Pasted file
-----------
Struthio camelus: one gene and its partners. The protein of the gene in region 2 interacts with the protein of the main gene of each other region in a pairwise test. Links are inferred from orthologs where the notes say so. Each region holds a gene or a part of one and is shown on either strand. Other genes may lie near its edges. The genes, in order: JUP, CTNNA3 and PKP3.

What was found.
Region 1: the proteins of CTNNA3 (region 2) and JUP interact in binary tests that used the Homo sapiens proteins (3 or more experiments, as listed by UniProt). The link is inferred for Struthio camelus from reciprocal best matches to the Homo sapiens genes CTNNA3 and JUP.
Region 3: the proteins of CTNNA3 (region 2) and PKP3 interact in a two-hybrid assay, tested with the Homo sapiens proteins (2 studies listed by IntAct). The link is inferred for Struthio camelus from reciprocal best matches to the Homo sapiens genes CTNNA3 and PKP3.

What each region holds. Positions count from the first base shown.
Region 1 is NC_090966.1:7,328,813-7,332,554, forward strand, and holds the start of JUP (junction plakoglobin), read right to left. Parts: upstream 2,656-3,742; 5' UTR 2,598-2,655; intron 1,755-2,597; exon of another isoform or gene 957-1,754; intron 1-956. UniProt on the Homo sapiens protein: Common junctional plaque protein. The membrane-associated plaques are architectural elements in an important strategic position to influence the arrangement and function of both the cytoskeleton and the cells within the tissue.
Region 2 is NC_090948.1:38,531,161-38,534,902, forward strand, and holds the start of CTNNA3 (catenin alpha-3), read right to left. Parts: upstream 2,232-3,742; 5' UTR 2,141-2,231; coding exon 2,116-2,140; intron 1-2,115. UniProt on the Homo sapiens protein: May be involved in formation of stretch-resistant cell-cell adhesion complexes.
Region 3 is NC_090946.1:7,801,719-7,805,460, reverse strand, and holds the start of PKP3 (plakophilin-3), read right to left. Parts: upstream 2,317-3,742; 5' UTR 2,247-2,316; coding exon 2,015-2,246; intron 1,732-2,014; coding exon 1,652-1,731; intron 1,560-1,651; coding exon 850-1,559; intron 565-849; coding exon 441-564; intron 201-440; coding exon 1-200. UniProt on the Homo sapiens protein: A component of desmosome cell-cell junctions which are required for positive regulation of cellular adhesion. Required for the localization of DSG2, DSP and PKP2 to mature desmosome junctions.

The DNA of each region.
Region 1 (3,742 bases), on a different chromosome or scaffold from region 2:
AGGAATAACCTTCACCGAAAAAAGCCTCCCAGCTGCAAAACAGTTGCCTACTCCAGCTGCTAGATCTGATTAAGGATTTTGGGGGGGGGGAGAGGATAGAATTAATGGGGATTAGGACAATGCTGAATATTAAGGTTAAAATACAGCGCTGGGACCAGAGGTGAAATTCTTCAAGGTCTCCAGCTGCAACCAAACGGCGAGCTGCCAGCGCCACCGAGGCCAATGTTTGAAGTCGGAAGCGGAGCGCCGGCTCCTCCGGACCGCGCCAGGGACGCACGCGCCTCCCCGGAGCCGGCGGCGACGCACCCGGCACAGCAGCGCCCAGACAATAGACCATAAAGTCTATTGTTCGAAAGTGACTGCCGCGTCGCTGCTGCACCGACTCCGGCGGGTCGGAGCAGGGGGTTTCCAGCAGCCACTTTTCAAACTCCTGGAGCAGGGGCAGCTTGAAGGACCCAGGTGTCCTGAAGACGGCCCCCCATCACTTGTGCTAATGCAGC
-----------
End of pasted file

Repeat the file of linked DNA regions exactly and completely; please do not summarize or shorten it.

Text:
Struthio camelus: one gene and its partners. The protein of the gene in region 2 interacts with the protein of the main gene of each other region in a pairwise test. Links are inferred from orthologs where the notes say so. Each region holds a gene or a part of one and is shown on either strand. Other genes may lie near its edges. The genes, in order: JUP, CTNNA3 and PKP3.

What was found.
Region 1: the proteins of CTNNA3 (region 2) and JUP interact in binary tests that used the Homo sapiens proteins (3 or more experiments, as listed by UniProt). The link is inferred for Struthio camelus from reciprocal best matches to the Homo sapiens genes CTNNA3 and JUP.
Region 3: the proteins of CTNNA3 (region 2) and PKP3 interact in a two-hybrid assay, tested with the Homo sapiens proteins (2 studies listed by IntAct). The link is inferred for Struthio camelus from reciprocal best matches to the Homo sapiens genes CTNNA3 and PKP3.

What each region holds. Positions count from the first base shown.
Region 1 is NC_090966.1:7,328,813-7,332,554, forward strand, and holds the start of JUP (junction plakoglobin), read right to left. Parts: upstream 2,656-3,742; 5' UTR 2,598-2,655; intron 1,755-2,597; exon of another isoform or gene 957-1,754; intron 1-956. UniProt on the Homo sapiens protein: Common junctional plaque protein. The membrane-associated plaques are architectural elements in an important strategic position to influence the arrangement and function of both the cytoskeleton and the cells within the tissue.
Region 2 is NC_090948.1:38,531,161-38,534,902, forward strand, and holds the start of CTNNA3 (catenin alpha-3), read right to left. Parts: upstream 2,232-3,742; 5' UTR 2,141-2,231; coding exon 2,116-2,140; intron 1-2,115. UniProt on the Homo sapiens protein: May be involved in formation of stretch-resistant cell-cell adhesion complexes.
Region 3 is NC_090946.1:7,801,719-7,805,460, reverse strand, and holds the start of PKP3 (plakophilin-3), read right to left. Parts: upstream 2,317-3,742; 5' UTR 2,247-2,316; coding exon 2,015-2,246; intron 1,732-2,014; coding exon 1,652-1,731; intron 1,560-1,651; coding exon 850-1,559; intron 565-849; coding exon 441-564; intron 201-440; coding exon 1-200. UniProt on the Homo sapiens protein: A component of desmosome cell-cell junctions which are required for positive regulation of cellular adhesion. Required for the localization of DSG2, DSP and PKP2 to mature desmosome junctions.

The DNA of each region.
Region 1 (3,742 bases), on a different chromosome or scaffold from region 2:
AGGAATAACCTTCACCGAAAAAAGCCTCCCAGCTGCAAAACAGTTGCCTACTCCAGCTGCTAGATCTGATTAAGGATTTTGGGGGGGGGGAGAGGATAGAATTAATGGGGATTAGGACAATGCTGAATATTAAGGTTAAAATACAGCGCTGGGACCAGAGGTGAAATTCTTCAAGGTCTCCAGCTGCAACCAAACGGCGAGCTGCCAGCGCCACCGAGGCCAATGTTTGAAGTCGGAAGCGGAGCGCCGGCTCCTCCGGACCGCGCCAGGGACGCACGCGCCTCCCCGGAGCCGGCGGCGACGCACCCGGCACAGCAGCGCCCAGACAATAGACCATAAAGTCTATTGTTCGAAAGTGACTGCCGCGTCGCTGCTGCACCGACTCCGGCGGGTCGGAGCAGGGGGTTTCCAGCAGCCACTTTTCAAACTCCTGGAGCAGGGGCAGCTTGAAGGACCCAGGTGTCCTGAAGACGGCCCCCCATCACTTGTGCTAATGCAGC